10. New Government and Regulatory Standards: These new requirements will require system upgrades and in some cases new system implementations. ObamaCare, New HIPPA and medical industry requirements will drive software spend in this sector. Also there have been many changes in food processing and manufacturing industries that will cause companies to re-evaluate existing systems or completely installing something new.

11. Salesforce.com Turning into ERP: Salesforce continues to grow its cloud presence by acquiring more SaaS solutions. Its recent acquisitions and cloud portfolio suggests that one of the few plays to increase company value is to increase its offerings. SFDC will acquire solutions that complement their SCRM business with more HR/HCM, Financial and possibly project management which will effectively turn into an ERP for Services. The Oracle partnership suggests that SFDC is targeting Workday customers with Oracle functionality – all to be offered in the cloud. This one should prove interesting to see where this ends up.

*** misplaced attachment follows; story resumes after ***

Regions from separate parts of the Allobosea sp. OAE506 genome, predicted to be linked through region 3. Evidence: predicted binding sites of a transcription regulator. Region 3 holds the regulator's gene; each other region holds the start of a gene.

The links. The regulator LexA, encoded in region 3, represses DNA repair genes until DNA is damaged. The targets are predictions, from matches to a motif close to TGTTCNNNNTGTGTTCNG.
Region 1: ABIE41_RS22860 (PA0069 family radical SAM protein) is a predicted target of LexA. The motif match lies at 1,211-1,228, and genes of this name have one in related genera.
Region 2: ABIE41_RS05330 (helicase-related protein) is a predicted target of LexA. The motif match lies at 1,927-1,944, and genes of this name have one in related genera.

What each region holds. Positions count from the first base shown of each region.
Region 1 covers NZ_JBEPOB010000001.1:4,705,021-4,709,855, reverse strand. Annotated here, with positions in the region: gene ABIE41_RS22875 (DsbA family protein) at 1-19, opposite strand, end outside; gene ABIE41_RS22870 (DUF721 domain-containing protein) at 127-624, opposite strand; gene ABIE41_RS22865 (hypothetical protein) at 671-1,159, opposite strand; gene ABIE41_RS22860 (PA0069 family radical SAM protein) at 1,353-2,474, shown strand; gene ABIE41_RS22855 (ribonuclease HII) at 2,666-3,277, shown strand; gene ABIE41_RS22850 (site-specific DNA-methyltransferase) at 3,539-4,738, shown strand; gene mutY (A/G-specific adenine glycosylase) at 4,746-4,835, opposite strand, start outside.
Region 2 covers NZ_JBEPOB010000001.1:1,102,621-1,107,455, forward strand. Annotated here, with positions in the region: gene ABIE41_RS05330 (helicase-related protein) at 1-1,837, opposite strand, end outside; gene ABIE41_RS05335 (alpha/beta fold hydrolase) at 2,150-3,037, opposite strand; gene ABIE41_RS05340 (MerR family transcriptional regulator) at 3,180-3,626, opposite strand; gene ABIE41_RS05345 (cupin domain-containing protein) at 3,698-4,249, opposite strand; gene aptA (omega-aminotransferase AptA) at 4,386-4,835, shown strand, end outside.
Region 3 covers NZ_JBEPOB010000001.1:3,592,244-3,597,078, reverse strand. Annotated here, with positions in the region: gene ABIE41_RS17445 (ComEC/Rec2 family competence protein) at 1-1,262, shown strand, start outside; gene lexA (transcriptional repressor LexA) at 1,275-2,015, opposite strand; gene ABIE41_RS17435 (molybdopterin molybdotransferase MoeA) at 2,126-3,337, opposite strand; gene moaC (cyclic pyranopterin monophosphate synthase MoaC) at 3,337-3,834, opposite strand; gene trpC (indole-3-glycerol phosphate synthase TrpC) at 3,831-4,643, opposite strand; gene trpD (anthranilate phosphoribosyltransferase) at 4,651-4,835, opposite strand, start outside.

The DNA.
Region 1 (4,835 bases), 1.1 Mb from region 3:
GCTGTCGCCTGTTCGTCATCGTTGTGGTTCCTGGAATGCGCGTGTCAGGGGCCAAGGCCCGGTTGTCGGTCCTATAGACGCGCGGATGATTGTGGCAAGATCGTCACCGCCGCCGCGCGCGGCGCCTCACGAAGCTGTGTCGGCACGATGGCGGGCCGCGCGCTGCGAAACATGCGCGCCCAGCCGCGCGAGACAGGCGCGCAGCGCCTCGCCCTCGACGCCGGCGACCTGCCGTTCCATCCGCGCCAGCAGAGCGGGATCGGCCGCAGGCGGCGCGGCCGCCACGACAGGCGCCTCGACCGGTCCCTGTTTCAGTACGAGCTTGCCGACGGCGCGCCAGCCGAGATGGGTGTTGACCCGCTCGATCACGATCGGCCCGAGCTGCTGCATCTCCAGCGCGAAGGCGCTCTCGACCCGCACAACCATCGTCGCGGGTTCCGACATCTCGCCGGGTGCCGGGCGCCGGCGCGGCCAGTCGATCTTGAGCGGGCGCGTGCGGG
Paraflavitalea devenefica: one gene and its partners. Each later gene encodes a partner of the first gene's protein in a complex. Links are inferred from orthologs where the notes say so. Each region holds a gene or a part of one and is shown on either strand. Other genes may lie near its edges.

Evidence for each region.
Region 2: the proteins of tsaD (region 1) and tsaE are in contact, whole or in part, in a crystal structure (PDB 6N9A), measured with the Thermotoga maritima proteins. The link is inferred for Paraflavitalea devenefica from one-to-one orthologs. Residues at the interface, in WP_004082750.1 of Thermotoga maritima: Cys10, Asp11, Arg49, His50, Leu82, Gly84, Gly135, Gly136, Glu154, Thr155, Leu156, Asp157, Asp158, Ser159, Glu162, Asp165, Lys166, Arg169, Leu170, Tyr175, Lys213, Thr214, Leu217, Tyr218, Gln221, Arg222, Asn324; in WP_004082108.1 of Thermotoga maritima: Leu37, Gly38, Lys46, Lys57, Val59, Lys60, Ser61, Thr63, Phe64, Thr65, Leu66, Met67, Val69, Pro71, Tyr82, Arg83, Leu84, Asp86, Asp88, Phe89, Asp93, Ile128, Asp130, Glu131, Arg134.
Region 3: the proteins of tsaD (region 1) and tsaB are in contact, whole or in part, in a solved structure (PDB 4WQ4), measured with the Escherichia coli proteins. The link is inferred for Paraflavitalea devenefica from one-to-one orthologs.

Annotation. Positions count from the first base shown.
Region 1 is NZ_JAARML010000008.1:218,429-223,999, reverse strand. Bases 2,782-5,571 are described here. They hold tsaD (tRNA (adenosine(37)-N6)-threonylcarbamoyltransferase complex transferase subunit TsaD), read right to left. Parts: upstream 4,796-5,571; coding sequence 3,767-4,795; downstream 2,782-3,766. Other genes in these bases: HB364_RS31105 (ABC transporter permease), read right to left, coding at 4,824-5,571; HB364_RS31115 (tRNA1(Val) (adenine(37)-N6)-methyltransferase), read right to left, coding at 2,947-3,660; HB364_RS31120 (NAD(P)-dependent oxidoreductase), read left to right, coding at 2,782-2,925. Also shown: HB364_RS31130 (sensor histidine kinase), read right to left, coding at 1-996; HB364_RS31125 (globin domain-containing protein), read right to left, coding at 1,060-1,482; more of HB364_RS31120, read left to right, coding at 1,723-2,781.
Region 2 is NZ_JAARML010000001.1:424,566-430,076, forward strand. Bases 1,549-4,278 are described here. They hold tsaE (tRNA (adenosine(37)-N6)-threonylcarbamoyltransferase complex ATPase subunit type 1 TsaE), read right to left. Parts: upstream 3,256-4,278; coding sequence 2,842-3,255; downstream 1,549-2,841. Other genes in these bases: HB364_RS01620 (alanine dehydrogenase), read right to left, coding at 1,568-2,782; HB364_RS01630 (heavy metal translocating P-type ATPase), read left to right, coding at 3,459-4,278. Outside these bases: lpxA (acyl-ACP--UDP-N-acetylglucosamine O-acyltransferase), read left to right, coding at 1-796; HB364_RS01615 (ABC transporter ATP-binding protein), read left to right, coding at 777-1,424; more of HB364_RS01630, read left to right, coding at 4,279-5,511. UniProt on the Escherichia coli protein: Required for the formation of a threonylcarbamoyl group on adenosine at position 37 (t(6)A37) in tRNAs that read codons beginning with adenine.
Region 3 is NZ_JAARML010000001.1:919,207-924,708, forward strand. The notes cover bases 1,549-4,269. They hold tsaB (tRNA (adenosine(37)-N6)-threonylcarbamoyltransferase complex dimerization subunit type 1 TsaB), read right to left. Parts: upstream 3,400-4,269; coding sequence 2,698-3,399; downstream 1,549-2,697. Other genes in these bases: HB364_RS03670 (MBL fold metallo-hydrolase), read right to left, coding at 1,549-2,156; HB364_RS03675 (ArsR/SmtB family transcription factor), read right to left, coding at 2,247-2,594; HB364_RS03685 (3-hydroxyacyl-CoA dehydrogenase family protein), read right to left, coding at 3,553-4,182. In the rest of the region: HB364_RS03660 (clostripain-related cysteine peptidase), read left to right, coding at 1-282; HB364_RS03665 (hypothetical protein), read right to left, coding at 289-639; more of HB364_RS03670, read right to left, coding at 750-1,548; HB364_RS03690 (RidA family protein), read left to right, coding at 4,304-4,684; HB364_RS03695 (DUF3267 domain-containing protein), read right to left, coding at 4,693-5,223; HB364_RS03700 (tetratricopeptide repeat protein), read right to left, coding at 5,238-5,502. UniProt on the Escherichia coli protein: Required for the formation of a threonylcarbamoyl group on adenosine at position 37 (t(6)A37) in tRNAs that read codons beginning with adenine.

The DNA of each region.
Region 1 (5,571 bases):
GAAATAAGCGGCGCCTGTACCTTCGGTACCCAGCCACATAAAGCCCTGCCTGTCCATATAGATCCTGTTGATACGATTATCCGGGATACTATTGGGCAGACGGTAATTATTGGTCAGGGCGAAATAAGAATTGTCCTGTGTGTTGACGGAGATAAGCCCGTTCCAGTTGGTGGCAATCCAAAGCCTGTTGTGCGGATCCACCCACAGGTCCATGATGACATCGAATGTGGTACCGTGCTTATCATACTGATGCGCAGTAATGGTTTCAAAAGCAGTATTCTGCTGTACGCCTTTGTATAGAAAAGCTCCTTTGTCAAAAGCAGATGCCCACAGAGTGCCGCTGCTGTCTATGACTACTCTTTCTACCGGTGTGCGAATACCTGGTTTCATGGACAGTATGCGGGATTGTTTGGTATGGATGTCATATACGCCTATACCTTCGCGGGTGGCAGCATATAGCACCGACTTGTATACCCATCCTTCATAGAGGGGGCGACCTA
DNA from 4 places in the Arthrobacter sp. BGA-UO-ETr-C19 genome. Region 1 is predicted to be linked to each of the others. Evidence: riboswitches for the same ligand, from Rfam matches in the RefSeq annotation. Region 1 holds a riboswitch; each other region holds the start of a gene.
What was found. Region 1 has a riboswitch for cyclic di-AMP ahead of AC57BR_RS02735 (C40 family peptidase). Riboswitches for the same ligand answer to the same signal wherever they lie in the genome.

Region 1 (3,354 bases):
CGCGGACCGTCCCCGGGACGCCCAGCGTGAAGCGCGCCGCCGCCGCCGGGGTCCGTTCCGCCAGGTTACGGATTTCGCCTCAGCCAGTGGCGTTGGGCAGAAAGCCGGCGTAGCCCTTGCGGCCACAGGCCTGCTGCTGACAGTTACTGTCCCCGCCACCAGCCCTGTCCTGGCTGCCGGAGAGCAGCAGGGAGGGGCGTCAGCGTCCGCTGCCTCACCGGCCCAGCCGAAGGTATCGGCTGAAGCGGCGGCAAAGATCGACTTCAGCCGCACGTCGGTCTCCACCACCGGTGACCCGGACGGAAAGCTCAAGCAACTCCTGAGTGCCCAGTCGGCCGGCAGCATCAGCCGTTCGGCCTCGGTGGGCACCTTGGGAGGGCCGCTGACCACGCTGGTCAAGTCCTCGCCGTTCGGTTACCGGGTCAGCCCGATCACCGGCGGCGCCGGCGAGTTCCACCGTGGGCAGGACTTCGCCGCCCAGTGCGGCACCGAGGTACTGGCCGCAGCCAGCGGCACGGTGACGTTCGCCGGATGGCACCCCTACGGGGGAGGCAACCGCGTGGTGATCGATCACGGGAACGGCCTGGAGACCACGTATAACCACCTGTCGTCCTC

12. Further IT Specialization Being Required: New softwares are emerging and requiring specialized expertise. A new software category that enables integration and workflow capabilities are greatly reducing complex IT tasks. However, these new applications often require highly specialized expertise such as programming, business process mapping, API creation, administration, integration and design capabilities that may not have been part of the IT department.

13. Organizations Going Hybrid Cloud: Organizations are adopting a combination of public and private cloud creating hybrid clouds. Organizations are not comfortable putting some types of information in the cloud. They create an internal cloud and have less important information in the public cloud. The cloud provides a seamless integration for employees.

It will fun to see what unfolds this year as with each year. Did we forget any? What trends do you see?